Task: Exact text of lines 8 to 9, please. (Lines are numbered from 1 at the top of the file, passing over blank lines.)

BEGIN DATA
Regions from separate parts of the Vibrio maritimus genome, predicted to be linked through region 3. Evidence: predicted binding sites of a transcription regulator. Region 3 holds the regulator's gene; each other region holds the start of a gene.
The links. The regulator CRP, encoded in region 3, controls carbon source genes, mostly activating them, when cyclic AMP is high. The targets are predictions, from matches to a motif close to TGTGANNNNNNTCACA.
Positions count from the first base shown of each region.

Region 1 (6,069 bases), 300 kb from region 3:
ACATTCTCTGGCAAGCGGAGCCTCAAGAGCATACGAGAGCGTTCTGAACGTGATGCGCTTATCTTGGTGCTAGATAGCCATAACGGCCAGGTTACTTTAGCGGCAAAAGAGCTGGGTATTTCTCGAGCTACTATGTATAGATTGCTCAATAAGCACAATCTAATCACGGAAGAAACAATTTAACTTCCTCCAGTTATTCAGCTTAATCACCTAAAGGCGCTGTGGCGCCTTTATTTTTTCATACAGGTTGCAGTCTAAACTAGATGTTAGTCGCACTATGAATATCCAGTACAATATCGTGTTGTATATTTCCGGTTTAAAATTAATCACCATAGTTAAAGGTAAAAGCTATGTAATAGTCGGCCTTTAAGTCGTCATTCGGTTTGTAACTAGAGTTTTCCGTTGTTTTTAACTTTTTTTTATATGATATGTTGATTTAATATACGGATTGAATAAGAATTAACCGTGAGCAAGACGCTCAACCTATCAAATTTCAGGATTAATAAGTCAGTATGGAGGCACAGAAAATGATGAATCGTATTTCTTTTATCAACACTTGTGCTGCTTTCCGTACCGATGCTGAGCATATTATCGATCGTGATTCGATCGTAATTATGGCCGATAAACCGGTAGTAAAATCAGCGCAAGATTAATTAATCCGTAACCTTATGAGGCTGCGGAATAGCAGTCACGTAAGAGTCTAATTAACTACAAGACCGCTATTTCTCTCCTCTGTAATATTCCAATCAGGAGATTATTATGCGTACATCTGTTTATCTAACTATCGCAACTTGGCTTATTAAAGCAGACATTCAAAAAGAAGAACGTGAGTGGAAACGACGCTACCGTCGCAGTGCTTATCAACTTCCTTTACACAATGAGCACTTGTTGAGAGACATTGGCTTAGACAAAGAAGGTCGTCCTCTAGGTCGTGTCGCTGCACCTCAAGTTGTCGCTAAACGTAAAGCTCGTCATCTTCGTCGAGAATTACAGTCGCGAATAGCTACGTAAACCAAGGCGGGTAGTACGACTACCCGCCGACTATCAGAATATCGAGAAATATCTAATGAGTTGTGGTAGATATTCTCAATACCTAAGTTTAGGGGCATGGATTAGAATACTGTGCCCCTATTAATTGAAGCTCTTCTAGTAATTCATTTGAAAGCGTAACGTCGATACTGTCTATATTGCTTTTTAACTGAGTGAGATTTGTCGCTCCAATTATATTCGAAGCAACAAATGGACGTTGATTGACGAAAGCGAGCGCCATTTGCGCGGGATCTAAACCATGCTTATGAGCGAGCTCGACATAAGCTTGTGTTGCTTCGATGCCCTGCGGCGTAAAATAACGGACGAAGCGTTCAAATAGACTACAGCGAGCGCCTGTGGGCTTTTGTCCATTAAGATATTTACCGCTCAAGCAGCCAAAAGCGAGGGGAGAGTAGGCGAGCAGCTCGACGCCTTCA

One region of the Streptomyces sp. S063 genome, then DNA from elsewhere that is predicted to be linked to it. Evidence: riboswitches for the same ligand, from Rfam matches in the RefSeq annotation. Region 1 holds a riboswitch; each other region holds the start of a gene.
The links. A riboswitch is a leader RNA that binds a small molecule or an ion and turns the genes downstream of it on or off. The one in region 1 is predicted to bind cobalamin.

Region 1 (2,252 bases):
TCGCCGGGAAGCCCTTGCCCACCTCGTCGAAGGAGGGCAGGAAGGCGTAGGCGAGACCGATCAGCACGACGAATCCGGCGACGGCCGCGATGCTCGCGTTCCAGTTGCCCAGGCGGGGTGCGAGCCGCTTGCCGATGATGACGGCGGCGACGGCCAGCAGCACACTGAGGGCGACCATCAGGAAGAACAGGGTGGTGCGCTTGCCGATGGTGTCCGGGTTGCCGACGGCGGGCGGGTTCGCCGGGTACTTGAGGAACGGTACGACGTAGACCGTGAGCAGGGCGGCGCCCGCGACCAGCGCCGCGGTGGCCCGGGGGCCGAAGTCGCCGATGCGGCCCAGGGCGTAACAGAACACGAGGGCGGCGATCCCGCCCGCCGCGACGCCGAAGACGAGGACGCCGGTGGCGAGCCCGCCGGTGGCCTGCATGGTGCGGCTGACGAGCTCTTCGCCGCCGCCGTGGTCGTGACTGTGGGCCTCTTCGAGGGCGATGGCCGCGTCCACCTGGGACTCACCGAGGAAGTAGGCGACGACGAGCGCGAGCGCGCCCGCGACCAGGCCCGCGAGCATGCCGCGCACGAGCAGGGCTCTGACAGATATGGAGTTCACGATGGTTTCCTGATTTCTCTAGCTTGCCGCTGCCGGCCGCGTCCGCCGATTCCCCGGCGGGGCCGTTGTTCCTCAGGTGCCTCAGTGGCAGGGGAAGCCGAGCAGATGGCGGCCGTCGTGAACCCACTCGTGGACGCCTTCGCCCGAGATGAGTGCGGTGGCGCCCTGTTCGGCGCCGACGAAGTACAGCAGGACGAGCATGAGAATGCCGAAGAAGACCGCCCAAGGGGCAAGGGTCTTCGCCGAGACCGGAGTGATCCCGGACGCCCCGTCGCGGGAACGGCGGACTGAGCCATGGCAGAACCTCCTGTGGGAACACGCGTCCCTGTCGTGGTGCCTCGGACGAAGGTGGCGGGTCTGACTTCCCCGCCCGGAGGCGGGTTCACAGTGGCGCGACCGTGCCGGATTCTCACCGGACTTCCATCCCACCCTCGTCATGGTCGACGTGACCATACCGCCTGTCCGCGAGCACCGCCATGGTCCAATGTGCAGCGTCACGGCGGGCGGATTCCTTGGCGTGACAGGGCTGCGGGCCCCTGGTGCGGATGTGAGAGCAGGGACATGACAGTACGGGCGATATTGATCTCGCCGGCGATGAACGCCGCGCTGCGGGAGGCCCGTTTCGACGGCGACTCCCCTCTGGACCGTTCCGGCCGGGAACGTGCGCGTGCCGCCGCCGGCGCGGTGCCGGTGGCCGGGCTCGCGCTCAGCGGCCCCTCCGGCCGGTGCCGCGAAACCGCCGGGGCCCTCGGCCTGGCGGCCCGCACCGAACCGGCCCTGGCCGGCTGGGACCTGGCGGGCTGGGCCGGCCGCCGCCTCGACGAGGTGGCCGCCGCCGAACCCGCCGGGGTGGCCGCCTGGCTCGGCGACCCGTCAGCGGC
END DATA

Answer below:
Region 1 (2,252 bases):
TCGCCGGGAAGCCCTTGCCCACCTCGTCGAAGGAGGGCAGGAAGGCGTAGGCGAGACCGATCAGCACGACGAATCCGGCGACGGCCGCGATGCTCGCGTTCCAGTTGCCCAGGCGGGGTGCGAGCCGCTTGCCGATGATGACGGCGGCGACGGCCAGCAGCACACTGAGGGCGACCATCAGGAAGAACAGGGTGGTGCGCTTGCCGATGGTGTCCGGGTTGCCGACGGCGGGCGGGTTCGCCGGGTACTTGAGGAACGGTACGACGTAGACCGTGAGCAGGGCGGCGCCCGCGACCAGCGCCGCGGTGGCCCGGGGGCCGAAGTCGCCGATGCGGCCCAGGGCGTAACAGAACACGAGGGCGGCGATCCCGCCCGCCGCGACGCCGAAGACGAGGACGCCGGTGGCGAGCCCGCCGGTGGCCTGCATGGTGCGGCTGACGAGCTCTTCGCCGCCGCCGTGGTCGTGACTGTGGGCCTCTTCGAGGGCGATGGCCGCGTCCACCTGGGACTCACCGAGGAAGTAGGCGACGACGAGCGCGAGCGCGCCCGCGACCAGGCCCGCGAGCATGCCGCGCACGAGCAGGGCTCTGACAGATATGGAGTTCACGATGGTTTCCTGATTTCTCTAGCTTGCCGCTGCCGGCCGCGTCCGCCGATTCCCCGGCGGGGCCGTTGTTCCTCAGGTGCCTCAGTGGCAGGGGAAGCCGAGCAGATGGCGGCCGTCGTGAACCCACTCGTGGACGCCTTCGCCCGAGATGAGTGCGGTGGCGCCCTGTTCGGCGCCGACGAAGTACAGCAGGACGAGCATGAGAATGCCGAAGAAGACCGCCCAAGGGGCAAGGGTCTTCGCCGAGACCGGAGTGATCCCGGACGCCCCGTCGCGGGAACGGCGGACTGAGCCATGGCAGAACCTCCTGTGGGAACACGCGTCCCTGTCGTGGTGCCTCGGACGAAGGTGGCGGGTCTGACTTCCCCGCCCGGAGGCGGGTTCACAGTGGCGCGACCGTGCCGGATTCTCACCGGACTTCCATCCCACCCTCGTCATGGTCGACGTGACCATACCGCCTGTCCGCGAGCACCGCCATGGTCCAATGTGCAGCGTCACGGCGGGCGGATTCCTTGGCGTGACAGGGCTGCGGGCCCCTGGTGCGGATGTGAGAGCAGGGACATGACAGTACGGGCGATATTGATCTCGCCGGCGATGAACGCCGCGCTGCGGGAGGCCCGTTTCGACGGCGACTCCCCTCTGGACCGTTCCGGCCGGGAACGTGCGCGTGCCGCCGCCGGCGCGGTGCCGGTGGCCGGGCTCGCGCTCAGCGGCCCCTCCGGCCGGTGCCGCGAAACCGCCGGGGCCCTCGGCCTGGCGGCCCGCACCGAACCGGCCCTGGCCGGCTGGGACCTGGCGGGCTGGGCCGGCCGCCGCCTCGACGAGGTGGCCGCCGCCGAACCCGCCGGGGTGGCCGCCTGGCTCGGCGACCCGTCAGCGGC